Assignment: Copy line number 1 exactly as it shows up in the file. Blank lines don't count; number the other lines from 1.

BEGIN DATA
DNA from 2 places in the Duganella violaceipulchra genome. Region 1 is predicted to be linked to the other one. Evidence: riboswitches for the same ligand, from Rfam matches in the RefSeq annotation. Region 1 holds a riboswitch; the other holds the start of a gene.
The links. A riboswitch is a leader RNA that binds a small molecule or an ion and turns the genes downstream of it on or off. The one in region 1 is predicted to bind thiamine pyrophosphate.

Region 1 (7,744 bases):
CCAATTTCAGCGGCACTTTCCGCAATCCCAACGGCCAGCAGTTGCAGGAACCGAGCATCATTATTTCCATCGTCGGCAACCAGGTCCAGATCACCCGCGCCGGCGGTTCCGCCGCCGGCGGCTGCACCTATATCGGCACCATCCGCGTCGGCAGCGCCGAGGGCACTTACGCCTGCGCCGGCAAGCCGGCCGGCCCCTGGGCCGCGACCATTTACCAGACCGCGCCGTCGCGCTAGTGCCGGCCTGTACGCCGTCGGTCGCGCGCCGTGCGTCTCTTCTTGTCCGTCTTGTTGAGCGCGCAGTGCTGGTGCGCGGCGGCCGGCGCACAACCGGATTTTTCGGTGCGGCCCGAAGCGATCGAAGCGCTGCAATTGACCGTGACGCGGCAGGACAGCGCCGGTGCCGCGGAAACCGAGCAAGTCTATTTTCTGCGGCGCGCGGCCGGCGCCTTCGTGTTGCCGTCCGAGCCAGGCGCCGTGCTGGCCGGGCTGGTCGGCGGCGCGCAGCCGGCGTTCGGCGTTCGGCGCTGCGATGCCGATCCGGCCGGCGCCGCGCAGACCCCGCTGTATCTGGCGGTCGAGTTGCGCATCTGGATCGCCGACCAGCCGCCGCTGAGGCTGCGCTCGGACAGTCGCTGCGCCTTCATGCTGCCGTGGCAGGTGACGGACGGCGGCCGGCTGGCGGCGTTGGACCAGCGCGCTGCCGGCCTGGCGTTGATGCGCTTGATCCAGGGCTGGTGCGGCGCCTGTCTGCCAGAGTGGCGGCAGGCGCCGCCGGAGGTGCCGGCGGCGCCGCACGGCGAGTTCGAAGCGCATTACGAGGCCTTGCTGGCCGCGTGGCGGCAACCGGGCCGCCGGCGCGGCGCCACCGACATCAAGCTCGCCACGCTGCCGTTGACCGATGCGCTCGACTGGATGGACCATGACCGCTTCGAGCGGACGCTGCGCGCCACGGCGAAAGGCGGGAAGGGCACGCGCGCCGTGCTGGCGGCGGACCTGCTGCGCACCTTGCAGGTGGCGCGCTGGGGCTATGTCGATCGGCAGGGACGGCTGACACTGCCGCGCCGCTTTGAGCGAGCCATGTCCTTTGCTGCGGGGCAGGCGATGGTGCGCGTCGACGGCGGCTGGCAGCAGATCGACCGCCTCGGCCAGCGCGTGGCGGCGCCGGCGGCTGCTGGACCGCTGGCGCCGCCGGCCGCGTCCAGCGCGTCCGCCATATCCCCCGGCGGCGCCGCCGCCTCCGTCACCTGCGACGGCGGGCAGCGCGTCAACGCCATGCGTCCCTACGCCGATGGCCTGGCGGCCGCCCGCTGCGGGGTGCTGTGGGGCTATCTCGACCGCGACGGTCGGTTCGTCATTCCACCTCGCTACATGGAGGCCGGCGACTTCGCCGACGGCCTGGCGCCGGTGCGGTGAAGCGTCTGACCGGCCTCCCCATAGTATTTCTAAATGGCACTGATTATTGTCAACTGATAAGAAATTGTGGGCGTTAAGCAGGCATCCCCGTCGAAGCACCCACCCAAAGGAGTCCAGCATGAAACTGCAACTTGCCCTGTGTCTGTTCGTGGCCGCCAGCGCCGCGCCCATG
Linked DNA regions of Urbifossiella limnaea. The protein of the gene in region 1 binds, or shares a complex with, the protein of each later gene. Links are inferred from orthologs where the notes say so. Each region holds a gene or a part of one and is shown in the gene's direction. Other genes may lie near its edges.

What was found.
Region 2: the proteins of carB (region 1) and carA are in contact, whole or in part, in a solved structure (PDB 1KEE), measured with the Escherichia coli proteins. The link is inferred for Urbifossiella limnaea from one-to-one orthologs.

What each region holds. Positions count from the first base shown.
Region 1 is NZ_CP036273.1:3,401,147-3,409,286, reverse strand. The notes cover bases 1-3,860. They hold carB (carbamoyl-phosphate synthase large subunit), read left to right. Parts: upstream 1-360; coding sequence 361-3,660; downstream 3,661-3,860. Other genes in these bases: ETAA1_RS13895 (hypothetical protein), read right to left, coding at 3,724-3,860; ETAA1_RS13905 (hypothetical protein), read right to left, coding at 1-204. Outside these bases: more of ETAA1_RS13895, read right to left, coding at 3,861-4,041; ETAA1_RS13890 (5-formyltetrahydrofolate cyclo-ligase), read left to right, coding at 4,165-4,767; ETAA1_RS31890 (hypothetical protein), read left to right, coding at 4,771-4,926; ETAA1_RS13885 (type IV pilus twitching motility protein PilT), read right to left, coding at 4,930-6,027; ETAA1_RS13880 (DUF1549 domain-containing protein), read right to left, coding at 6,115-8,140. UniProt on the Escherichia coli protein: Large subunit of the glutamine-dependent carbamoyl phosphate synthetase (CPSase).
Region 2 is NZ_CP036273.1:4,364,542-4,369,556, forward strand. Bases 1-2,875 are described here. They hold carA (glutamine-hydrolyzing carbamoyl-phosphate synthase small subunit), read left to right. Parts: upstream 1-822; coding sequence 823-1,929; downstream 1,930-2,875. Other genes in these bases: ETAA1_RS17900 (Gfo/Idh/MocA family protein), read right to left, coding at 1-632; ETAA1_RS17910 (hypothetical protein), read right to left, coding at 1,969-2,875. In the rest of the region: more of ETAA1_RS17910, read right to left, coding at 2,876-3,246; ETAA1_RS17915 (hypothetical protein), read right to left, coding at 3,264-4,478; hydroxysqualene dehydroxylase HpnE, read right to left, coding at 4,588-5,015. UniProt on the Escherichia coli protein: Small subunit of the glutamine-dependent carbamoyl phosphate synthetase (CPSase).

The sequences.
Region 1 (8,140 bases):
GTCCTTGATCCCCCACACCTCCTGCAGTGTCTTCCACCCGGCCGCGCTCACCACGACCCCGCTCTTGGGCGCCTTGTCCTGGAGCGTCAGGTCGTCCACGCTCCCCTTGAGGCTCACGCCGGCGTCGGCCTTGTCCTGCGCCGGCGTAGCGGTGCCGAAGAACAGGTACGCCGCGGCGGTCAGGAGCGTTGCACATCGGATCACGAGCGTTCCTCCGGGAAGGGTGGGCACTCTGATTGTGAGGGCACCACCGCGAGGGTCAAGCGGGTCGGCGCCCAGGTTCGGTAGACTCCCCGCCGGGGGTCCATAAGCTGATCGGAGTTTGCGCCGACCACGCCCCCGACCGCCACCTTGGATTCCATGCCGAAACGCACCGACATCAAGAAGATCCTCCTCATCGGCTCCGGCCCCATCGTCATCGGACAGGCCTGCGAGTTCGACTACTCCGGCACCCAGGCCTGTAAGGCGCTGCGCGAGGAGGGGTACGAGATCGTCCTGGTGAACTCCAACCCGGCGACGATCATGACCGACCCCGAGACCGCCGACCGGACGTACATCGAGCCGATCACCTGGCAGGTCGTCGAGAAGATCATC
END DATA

DNA from 2 places in the Duganella violaceipulchra genome. Region 1 is predicted to be linked to the other one. Evidence: riboswitches for the same ligand, from Rfam matches in the RefSeq annotation. Region 1 holds a riboswitch; the other holds the start of a gene.